Although it’s beyond the capabilities and needs of most do it yourselfers, it is also possible to make some extremely complex bends in wood using anhydrous ammonia, (not the common household cleaning products), but it is extremely dangerous, and requires specialized equipment. It also darkens many woods. You can get more information about this process from “Understanding Wood” by R. Bruce Hoadley at your library, or from most online  bookstores, etc… Also from Fine Woodworking, issue number 30 dated 1981 Sept/Oct., article by Bill Keenan. Experiments with ammonia bending have been conducted at the University of Wisconsin in plasticizing  (making pliable) wood, via immersion in gaseous anhydrous ammonia… the theory being that the ammonia is used as a solvent, and diffuses into the cell wall structure and disassembles the existing microscopic cell components producing a more pliable wood...as the solvent  diffuses out of the wood the wood cell components bond in new positions and retain that shape. Steam does the same job but ammonia plasticizes more completely and quicker. The key is the word anhydrous (anhydrous means without water), so the ammonia being referred to is chemically pure ammonia… NH3 in  gaseous form (and it boils at –28 degrees Fahrenheit). Keenan notes that household ammonia is a dilute solution of ammonia gas in water and will not bend wood; however, although I have not tried it, a stronger concentration of ammonia is available from suppliers for use in blueprinting processes. Keenan and the U of Wisconsin procedure is done in a treatment chamber (autoclave) for introducing ammonia gas into woods...at 130 psi into a stainless steel container welded to withstand 800 psi of pressure. A combination of gaseous ammonia and steam is fed into a cylindrical container that the wood to be bent is placed in, exposing the wood for about 45 min. and it comes out like limp spaghetti. Working time to bend and shape plasticized wood is now about 15 minutes.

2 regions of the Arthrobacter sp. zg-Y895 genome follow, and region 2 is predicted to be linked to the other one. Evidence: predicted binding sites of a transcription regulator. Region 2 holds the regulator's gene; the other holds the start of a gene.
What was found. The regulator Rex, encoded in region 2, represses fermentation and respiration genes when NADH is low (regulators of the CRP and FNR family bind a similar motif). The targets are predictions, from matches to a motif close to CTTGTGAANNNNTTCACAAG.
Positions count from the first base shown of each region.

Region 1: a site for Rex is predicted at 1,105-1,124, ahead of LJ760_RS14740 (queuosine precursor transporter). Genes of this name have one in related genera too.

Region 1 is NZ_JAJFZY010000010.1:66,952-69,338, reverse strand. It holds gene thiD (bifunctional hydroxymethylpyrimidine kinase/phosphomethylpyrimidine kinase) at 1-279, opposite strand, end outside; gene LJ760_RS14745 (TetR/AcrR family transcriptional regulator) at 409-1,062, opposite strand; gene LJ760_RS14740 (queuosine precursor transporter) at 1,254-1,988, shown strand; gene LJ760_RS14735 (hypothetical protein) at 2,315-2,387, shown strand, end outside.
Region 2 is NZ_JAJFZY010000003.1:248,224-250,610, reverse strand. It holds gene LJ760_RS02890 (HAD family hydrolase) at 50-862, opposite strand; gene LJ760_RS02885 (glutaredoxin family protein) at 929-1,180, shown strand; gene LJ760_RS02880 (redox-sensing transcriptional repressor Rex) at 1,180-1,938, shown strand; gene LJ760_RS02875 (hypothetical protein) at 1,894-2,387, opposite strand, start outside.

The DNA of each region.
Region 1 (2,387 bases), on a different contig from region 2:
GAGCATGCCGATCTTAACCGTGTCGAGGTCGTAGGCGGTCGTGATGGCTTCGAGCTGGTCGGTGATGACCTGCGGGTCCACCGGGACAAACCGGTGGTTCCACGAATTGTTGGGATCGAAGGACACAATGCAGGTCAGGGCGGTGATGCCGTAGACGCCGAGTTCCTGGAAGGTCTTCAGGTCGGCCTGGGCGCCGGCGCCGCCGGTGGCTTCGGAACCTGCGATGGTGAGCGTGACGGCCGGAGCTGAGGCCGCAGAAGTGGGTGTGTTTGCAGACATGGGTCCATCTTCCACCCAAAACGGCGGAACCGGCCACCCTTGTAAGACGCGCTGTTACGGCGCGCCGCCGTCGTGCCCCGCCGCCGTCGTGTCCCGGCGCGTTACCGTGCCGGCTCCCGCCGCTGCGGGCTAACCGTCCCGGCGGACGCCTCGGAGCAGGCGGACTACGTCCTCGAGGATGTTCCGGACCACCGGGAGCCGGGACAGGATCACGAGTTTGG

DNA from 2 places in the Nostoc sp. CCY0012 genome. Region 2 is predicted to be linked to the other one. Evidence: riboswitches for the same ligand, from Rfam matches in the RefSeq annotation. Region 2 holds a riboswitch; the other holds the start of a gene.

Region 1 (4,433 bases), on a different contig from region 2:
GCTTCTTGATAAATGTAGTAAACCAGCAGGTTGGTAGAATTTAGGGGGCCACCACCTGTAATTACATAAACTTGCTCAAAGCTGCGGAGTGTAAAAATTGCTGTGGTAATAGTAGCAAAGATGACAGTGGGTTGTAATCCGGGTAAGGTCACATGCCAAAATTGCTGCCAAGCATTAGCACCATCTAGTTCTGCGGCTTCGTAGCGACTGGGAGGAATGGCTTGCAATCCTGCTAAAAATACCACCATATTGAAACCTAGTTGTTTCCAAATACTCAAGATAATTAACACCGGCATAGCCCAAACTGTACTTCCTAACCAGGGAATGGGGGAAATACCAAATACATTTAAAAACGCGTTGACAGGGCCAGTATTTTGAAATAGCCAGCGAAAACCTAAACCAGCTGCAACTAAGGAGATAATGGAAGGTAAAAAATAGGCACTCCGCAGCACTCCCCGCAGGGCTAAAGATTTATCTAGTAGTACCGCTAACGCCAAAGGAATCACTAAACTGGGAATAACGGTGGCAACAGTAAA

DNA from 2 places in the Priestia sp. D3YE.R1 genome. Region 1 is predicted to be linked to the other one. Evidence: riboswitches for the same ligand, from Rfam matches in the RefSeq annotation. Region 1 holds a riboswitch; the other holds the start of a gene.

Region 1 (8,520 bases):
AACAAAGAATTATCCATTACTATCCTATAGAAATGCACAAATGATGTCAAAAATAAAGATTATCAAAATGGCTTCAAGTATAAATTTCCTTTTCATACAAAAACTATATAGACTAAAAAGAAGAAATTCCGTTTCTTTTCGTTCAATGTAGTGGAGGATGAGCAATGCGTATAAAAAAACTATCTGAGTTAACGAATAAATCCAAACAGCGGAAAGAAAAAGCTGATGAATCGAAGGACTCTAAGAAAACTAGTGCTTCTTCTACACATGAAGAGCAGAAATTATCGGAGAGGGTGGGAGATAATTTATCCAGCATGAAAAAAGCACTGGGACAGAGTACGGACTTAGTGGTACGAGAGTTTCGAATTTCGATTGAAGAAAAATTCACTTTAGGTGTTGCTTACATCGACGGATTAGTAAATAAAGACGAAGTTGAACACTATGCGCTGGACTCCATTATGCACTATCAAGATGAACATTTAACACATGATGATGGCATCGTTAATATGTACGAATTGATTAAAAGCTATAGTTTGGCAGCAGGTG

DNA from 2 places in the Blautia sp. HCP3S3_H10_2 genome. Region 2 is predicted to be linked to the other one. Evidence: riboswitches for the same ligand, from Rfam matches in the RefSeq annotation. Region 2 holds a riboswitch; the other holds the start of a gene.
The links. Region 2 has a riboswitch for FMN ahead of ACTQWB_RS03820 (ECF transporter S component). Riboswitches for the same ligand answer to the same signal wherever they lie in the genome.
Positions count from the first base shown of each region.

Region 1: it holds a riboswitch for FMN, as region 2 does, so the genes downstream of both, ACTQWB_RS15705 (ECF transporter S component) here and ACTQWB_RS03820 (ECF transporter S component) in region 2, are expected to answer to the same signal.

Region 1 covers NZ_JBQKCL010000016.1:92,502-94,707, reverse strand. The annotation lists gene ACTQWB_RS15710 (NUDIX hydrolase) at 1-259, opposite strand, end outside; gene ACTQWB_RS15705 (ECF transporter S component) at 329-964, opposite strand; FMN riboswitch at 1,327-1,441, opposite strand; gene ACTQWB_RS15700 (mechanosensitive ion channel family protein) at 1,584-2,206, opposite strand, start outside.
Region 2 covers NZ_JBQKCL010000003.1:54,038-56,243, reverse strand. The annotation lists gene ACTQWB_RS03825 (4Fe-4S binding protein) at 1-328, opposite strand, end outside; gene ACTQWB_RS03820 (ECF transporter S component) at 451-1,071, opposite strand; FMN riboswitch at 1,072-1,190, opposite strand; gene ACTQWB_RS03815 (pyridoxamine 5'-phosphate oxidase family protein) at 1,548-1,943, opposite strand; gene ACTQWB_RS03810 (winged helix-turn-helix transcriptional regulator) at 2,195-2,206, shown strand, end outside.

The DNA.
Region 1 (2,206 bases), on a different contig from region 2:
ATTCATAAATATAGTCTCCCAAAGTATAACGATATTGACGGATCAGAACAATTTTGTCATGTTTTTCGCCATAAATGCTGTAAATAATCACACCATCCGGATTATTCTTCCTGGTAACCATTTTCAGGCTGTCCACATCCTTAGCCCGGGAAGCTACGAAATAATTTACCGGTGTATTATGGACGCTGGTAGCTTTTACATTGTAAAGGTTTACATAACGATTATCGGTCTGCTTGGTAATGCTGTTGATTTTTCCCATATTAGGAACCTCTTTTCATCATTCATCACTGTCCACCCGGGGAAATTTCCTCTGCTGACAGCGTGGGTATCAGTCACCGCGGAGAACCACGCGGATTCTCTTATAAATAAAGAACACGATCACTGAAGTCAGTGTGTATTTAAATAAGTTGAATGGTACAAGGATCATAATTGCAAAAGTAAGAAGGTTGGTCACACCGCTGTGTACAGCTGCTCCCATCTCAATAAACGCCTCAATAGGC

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66" Steam box for making custom wood fly fishing landing nets104" Steam box for making custom wood fly fishing landing nets

Old steam box - 66” (165cm) long

New steam box - 120”  (300cm) long

How to build a custom wood fly fishing landing net

Steam bending wood picture